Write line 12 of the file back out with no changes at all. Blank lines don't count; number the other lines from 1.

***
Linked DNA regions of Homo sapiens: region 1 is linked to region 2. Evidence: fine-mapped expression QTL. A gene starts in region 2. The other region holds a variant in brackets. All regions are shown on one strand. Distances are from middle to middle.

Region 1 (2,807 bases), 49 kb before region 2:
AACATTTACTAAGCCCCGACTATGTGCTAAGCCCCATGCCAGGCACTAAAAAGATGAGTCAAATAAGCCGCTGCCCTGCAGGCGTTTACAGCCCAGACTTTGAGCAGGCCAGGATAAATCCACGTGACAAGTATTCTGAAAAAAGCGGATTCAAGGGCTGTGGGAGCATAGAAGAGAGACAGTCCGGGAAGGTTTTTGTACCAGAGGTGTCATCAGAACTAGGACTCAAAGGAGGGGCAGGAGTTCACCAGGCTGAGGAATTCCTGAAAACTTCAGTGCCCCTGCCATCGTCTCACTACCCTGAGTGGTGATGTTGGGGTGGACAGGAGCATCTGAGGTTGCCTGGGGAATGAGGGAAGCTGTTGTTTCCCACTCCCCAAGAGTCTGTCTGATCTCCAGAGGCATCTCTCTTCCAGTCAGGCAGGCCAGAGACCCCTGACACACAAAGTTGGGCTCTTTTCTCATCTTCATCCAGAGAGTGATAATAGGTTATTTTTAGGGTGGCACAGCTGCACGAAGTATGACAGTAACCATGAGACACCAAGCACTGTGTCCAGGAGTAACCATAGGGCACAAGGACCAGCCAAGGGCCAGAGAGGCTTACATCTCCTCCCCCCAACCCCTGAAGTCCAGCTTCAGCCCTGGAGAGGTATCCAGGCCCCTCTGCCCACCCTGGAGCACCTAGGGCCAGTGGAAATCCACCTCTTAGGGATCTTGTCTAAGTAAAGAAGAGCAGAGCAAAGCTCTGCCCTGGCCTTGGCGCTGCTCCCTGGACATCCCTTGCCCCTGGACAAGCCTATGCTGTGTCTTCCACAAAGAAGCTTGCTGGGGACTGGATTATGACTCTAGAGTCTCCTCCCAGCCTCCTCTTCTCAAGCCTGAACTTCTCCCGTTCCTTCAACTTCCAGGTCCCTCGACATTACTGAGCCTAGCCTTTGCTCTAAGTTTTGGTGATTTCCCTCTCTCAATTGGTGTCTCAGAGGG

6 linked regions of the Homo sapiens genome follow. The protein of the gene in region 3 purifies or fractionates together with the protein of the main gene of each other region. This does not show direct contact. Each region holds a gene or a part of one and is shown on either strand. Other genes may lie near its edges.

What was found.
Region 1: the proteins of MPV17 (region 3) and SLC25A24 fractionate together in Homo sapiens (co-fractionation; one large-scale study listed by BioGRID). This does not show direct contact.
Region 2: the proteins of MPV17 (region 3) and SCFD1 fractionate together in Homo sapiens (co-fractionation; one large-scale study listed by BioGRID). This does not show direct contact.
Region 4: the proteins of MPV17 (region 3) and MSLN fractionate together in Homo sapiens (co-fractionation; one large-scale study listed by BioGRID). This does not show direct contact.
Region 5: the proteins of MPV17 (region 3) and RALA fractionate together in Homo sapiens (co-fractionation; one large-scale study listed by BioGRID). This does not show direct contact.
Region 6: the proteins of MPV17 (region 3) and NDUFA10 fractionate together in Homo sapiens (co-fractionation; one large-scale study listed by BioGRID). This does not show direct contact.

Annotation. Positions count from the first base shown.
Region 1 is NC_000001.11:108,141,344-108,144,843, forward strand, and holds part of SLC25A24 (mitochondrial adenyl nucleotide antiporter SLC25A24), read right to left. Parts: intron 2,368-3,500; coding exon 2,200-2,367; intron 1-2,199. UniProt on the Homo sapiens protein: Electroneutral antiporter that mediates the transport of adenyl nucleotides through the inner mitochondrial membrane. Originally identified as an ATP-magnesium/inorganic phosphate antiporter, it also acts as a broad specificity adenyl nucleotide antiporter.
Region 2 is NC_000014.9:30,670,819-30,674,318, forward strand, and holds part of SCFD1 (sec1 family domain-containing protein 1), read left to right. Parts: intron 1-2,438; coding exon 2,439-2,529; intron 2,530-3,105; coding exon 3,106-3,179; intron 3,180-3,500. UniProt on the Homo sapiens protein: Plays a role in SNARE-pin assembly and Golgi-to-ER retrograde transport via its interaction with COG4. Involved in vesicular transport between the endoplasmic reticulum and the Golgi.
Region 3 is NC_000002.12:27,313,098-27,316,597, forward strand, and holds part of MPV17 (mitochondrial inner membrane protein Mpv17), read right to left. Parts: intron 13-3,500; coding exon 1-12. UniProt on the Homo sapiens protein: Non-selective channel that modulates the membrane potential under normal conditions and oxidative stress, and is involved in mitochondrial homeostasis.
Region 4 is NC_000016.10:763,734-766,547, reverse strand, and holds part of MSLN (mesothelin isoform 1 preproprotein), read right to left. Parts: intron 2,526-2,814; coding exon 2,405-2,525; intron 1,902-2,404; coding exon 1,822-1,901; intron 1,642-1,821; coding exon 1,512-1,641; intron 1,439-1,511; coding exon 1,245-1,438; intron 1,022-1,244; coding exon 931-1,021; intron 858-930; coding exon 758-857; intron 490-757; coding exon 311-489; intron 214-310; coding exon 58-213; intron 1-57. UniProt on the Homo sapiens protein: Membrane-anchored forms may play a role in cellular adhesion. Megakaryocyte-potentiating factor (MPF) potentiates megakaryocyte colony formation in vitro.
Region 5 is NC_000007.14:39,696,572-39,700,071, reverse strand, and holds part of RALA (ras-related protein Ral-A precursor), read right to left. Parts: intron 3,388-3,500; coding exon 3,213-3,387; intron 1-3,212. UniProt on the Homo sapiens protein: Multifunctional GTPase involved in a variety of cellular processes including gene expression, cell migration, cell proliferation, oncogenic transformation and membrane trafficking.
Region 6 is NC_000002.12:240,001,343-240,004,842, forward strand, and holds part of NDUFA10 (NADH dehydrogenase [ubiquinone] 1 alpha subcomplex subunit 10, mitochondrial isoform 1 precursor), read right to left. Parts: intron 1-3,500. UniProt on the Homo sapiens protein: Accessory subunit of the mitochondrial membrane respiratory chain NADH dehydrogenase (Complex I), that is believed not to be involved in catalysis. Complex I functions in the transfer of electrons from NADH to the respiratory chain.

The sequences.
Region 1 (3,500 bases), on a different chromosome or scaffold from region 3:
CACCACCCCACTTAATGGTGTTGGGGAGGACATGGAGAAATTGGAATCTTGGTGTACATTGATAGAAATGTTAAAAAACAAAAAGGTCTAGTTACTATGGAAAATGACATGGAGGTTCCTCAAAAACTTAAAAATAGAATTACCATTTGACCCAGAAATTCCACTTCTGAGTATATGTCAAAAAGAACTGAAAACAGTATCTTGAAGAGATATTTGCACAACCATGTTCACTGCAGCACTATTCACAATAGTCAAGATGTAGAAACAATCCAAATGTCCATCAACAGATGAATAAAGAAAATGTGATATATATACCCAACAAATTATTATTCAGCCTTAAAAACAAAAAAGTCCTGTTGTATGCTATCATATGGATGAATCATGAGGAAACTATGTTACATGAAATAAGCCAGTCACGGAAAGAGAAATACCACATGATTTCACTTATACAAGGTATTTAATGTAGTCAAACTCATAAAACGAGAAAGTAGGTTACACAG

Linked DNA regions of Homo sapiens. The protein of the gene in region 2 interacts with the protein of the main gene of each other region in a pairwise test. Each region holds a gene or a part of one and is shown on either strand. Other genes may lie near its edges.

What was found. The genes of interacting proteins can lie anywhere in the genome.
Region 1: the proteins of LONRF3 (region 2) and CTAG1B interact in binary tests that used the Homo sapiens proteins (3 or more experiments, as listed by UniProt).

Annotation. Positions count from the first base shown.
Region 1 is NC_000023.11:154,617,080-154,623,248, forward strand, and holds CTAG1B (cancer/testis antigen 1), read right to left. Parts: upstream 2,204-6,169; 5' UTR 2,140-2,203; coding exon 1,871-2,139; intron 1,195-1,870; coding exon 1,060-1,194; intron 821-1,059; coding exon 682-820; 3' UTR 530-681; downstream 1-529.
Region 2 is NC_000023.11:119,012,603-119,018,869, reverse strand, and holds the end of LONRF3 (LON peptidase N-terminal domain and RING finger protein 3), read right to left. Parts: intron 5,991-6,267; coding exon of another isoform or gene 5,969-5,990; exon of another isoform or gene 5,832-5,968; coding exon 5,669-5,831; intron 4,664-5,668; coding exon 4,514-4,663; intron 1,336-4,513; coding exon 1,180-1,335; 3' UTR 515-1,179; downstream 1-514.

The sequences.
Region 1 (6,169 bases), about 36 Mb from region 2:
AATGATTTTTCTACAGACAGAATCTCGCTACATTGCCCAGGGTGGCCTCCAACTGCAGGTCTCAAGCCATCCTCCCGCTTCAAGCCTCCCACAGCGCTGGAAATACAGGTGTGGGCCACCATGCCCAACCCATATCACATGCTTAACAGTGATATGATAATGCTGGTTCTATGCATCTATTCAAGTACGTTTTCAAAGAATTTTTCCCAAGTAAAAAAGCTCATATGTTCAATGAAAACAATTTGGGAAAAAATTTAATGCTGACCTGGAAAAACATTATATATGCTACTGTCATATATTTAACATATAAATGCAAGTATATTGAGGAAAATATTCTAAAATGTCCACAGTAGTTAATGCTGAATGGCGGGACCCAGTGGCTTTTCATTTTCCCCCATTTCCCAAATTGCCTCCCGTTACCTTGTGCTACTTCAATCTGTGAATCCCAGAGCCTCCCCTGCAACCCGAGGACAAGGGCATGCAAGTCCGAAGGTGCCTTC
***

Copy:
Region 1 is NC_000001.11:108,141,344-108,144,843, forward strand, and holds part of SLC25A24 (mitochondrial adenyl nucleotide antiporter SLC25A24), read right to left. Parts: intron 2,368-3,500; coding exon 2,200-2,367; intron 1-2,199. UniProt on the Homo sapiens protein: Electroneutral antiporter that mediates the transport of adenyl nucleotides through the inner mitochondrial membrane. Originally identified as an ATP-magnesium/inorganic phosphate antiporter, it also acts as a broad specificity adenyl nucleotide antiporter.